There’s an old “medical” joke — although I doubt if many doctors ever told it — “The operation was a success, but the patient died.” However, I would like to suggest a new version that the medical profession should try: “The medicine worked, but the patients suffered and/or died because the medical profession wouldn’t consider it.”
The good news is that, as scientists learn more about COVID-19 and how to treat it, the mortality rate seems to be falling. The bad news is that many patients continue to suffer for weeks or months after they have tested negative and have supposedly “recovered.”
The Forbes article also cites an article from JAMA, the Journal of the American Medical Association: “Research published in the Journal of the American Medical Association that looked at 143 patients from Italy who had been hospitalized with COVID-19 and survived. A study found that four in five of them were still reporting symptoms; at that time, two months later.”
It is certainly frustrating that the medical profession is still so resistant to looking at cannabis as a possible treatment for COVID-19. I have written about this several times.
And the problem, like the pandemic, is global.
Moreover, while “palliative care” is primarily about relieving suffering, some symptoms can be so severe that they not only destroy the patients’ quality of life, they can also undermine the patients’ health. For example, nausea and loss of appetite can weaken the patients’ immune system, and leave them vulnerable to other diseases. AIDS gave a brutal demonstration of that problem. Unfortunately, “recovering” COVID patients have no way of knowing how long it will take them to get back to normal, if they ever will. Consequently, it may really be “chronic.”
A study reported in Health Affairs found, “Chronic pain is currently and historically the most common qualifying condition reported by medical cannabis patients (64.5 percent in 2016). Of all patient-reported qualifying conditions in 2016, 84.6 percent had either substantial or conclusive evidence of therapeutic efficacy.”
Because so many of the recovering patients may still have respiratory problems, smoking cannabis would seem unwise, but there are many alternatives. While the vape from “Vape pens” still tends to be very hot, patients might want to try true vaporized cannabis, which “toasts” but does not burn the “bud,” so there is no smoke or particulate, and the “vapor” has been cooled in a bag.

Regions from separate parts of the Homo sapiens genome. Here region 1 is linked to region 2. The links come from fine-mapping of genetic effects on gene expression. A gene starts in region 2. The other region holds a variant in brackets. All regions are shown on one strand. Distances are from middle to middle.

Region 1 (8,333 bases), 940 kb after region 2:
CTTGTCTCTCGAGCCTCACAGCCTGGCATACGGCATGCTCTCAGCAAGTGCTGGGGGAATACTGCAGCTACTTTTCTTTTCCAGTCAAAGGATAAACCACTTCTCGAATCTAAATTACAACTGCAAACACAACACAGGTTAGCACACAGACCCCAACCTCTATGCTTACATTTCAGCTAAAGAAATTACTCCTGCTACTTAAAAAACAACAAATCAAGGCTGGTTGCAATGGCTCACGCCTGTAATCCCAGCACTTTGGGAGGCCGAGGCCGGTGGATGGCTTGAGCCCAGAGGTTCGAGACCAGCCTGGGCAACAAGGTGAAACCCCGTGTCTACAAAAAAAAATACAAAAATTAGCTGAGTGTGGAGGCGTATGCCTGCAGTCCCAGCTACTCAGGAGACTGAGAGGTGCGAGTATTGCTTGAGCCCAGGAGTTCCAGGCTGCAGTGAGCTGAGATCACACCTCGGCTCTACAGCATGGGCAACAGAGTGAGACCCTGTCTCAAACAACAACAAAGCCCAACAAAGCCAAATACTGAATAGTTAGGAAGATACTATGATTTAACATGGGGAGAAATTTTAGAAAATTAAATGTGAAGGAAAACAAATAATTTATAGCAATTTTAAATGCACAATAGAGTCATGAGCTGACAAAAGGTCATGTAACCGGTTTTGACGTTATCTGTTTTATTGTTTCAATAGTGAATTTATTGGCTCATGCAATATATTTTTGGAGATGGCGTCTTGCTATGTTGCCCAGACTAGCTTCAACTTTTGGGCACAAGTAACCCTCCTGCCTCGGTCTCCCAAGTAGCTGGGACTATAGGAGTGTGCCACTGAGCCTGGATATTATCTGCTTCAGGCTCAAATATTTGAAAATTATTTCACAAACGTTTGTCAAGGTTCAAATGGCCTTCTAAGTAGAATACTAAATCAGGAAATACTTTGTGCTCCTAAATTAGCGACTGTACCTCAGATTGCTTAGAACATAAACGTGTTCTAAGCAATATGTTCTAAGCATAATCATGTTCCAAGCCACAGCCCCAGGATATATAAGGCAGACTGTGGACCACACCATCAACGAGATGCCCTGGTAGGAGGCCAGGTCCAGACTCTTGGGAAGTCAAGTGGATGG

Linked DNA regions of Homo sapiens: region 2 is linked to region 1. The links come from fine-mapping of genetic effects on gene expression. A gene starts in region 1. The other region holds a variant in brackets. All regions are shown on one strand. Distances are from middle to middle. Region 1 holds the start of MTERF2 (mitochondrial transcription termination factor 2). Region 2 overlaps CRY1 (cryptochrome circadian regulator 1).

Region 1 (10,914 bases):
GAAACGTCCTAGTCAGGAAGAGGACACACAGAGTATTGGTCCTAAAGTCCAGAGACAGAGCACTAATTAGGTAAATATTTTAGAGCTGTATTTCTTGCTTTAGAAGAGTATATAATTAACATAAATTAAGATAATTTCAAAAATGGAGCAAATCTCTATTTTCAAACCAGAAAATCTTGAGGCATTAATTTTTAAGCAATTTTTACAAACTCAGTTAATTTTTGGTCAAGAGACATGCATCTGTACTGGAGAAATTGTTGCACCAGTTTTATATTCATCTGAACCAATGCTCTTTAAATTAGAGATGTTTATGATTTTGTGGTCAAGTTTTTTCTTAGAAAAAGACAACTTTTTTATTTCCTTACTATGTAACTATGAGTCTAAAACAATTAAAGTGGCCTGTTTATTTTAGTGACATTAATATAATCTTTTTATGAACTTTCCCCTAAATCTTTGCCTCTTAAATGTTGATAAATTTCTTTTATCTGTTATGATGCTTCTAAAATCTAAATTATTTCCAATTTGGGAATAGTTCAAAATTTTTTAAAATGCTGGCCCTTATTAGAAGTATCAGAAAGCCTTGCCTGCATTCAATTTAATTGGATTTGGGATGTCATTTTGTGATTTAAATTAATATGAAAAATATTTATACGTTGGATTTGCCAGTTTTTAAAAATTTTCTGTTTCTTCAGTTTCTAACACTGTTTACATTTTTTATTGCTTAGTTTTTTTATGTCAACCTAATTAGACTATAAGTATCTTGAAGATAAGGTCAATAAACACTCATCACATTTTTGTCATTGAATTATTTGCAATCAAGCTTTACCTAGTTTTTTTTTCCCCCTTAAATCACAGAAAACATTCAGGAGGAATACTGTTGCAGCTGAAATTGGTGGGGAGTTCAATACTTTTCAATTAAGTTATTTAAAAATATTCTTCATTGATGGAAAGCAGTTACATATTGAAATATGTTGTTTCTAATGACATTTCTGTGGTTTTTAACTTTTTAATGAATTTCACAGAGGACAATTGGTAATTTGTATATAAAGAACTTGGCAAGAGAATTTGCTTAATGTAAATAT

Otherwise, there are the usual alternatives, edibles, tinctures, etc. and CBD products, that are easily available almost everywhere.
Paging Dr. Feelgood? In any case, given the well-established history of cannabis being used to “feel better,” it seems rather odd that there are minimal references to its use for post COVID symptoms found in a Google search.
However, as noted, the most common use of medical cannabis is “chronic pain” and no one is claiming that it is being “cured” by cannabis, so it would seem to be less threatening to the gatekeepers who control our lives, for our own good, of course.
Nonetheless, a guest column in the Telegraph, the conservative British paper, by a chronic pain patient (long term pain from a seriously broken leg) complained, “Why is the NHS still refusing to prescribe medicinal cannabis? It’s cheap and effective, yet patients are having to seek private or illegal means to get cannabis,” writes a chronic pain sufferer.
Unfortunately, we are still many months away from having either a vaccine or effective treatments for COVID-19 so we are going to have ever-increasing numbers of “Long Haul” survivors whose health and well-being will be severely damaged by the longer term consequences of the virus.
It really would not be a “miracle cure” if it turned out that cannabinoids could ‘cure” COVID.
However, it would be a miracle if they looked.
In fact, if medical marijuana raised the dead, NIDA would simply issue a press release warning about the Zombie Apocalypse.
Richard Cowan is a former NORML National Director and is the author of Can CBD Help with Aging Skin, Acne and Other Skin Issues?
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